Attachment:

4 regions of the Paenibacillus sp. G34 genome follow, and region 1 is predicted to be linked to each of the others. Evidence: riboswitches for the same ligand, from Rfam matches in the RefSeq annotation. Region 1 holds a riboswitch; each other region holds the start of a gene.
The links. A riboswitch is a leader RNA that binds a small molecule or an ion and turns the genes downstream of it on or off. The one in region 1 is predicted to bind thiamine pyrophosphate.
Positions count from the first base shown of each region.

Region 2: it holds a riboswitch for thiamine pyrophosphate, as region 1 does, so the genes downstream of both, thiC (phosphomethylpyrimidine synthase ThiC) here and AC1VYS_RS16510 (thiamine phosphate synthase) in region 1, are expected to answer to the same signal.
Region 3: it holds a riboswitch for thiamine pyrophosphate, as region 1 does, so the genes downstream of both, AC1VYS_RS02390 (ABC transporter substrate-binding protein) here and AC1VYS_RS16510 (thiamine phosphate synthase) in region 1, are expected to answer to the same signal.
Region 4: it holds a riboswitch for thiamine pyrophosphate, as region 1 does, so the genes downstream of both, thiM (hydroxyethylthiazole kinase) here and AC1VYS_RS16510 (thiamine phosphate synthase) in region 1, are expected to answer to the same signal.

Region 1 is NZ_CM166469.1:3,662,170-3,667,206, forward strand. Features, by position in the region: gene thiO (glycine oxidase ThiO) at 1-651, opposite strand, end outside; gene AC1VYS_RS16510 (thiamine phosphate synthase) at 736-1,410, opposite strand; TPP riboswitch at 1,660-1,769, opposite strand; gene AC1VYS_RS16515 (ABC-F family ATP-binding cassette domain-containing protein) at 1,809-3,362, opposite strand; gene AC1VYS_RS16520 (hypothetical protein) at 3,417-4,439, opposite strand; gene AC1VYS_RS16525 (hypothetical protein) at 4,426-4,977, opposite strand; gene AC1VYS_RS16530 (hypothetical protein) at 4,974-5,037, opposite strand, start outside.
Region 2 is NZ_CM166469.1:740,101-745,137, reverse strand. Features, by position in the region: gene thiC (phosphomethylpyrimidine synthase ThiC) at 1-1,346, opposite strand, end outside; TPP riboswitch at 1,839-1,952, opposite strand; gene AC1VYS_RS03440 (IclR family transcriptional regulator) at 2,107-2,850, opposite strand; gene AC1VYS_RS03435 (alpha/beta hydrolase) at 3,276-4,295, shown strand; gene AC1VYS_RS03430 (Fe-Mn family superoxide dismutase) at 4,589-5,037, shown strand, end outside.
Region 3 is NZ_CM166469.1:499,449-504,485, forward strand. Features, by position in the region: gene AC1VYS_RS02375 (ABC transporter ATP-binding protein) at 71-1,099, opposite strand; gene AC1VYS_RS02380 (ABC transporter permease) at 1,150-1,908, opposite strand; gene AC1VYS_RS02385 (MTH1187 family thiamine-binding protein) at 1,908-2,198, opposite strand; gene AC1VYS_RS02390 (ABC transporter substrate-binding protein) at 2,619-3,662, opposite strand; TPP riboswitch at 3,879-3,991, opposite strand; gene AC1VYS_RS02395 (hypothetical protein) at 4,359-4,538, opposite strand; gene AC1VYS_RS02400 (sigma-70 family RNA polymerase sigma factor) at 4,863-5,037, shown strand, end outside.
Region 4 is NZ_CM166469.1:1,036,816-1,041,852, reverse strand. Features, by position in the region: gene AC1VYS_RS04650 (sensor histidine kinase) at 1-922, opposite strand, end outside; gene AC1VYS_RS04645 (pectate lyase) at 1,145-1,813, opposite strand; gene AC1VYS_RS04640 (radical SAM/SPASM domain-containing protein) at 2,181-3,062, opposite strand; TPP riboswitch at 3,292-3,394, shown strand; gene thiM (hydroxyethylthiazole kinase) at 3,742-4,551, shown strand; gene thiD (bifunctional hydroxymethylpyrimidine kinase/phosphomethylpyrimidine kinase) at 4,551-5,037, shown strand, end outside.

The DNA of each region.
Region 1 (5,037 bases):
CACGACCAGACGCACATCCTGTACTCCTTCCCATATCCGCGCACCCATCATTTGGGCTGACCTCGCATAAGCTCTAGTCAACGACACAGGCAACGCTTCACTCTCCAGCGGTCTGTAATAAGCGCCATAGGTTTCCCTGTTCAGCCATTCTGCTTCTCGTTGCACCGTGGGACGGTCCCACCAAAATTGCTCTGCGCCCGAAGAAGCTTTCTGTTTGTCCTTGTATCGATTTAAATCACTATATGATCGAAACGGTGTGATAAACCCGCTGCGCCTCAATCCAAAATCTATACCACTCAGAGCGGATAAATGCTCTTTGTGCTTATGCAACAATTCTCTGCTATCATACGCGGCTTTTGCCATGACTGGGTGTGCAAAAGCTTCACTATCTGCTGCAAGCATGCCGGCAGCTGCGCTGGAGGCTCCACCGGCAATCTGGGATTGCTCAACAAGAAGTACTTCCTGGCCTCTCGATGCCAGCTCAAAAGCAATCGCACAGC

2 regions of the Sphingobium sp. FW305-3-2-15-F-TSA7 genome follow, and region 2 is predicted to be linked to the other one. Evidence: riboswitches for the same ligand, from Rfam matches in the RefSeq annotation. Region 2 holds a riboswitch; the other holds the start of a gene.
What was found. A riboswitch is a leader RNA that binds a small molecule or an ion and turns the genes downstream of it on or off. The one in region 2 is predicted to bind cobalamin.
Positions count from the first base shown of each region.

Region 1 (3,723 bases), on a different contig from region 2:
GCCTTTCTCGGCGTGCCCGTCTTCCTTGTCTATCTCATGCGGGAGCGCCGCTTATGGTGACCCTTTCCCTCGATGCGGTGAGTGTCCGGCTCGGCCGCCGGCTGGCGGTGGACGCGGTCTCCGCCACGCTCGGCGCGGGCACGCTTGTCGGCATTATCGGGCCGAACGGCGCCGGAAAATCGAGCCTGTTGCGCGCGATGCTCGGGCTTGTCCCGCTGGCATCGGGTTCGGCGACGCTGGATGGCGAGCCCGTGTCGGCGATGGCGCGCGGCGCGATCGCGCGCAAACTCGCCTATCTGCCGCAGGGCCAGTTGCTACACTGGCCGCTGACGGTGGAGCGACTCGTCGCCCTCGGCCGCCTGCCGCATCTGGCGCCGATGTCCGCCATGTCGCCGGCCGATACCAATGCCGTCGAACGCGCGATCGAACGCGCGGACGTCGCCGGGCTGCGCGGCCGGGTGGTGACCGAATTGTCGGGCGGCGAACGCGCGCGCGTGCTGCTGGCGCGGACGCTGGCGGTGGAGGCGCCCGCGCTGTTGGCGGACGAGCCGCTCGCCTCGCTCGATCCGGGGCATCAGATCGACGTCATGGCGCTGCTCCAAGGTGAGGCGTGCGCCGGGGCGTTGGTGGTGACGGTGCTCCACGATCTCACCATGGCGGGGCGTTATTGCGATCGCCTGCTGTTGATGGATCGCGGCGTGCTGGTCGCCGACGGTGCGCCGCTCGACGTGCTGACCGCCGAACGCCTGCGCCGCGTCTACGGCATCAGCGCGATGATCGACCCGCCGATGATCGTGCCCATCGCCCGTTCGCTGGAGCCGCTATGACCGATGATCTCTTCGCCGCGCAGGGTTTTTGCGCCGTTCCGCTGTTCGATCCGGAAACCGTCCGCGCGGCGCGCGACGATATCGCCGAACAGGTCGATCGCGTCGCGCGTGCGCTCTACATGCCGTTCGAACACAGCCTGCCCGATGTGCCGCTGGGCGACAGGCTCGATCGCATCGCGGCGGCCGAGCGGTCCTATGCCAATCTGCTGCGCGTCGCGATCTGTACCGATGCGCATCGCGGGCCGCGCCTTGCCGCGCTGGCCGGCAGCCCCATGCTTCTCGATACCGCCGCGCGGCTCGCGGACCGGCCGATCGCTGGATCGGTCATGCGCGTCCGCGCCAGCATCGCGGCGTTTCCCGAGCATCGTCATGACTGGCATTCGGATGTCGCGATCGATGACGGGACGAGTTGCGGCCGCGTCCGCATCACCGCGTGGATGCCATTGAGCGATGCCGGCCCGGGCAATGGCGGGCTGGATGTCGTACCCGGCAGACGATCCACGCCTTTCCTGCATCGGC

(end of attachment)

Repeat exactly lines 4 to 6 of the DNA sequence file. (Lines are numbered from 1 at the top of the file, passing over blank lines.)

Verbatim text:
Region 2: it holds a riboswitch for thiamine pyrophosphate, as region 1 does, so the genes downstream of both, thiC (phosphomethylpyrimidine synthase ThiC) here and AC1VYS_RS16510 (thiamine phosphate synthase) in region 1, are expected to answer to the same signal.
Region 3: it holds a riboswitch for thiamine pyrophosphate, as region 1 does, so the genes downstream of both, AC1VYS_RS02390 (ABC transporter substrate-binding protein) here and AC1VYS_RS16510 (thiamine phosphate synthase) in region 1, are expected to answer to the same signal.
Region 4: it holds a riboswitch for thiamine pyrophosphate, as region 1 does, so the genes downstream of both, thiM (hydroxyethylthiazole kinase) here and AC1VYS_RS16510 (thiamine phosphate synthase) in region 1, are expected to answer to the same signal.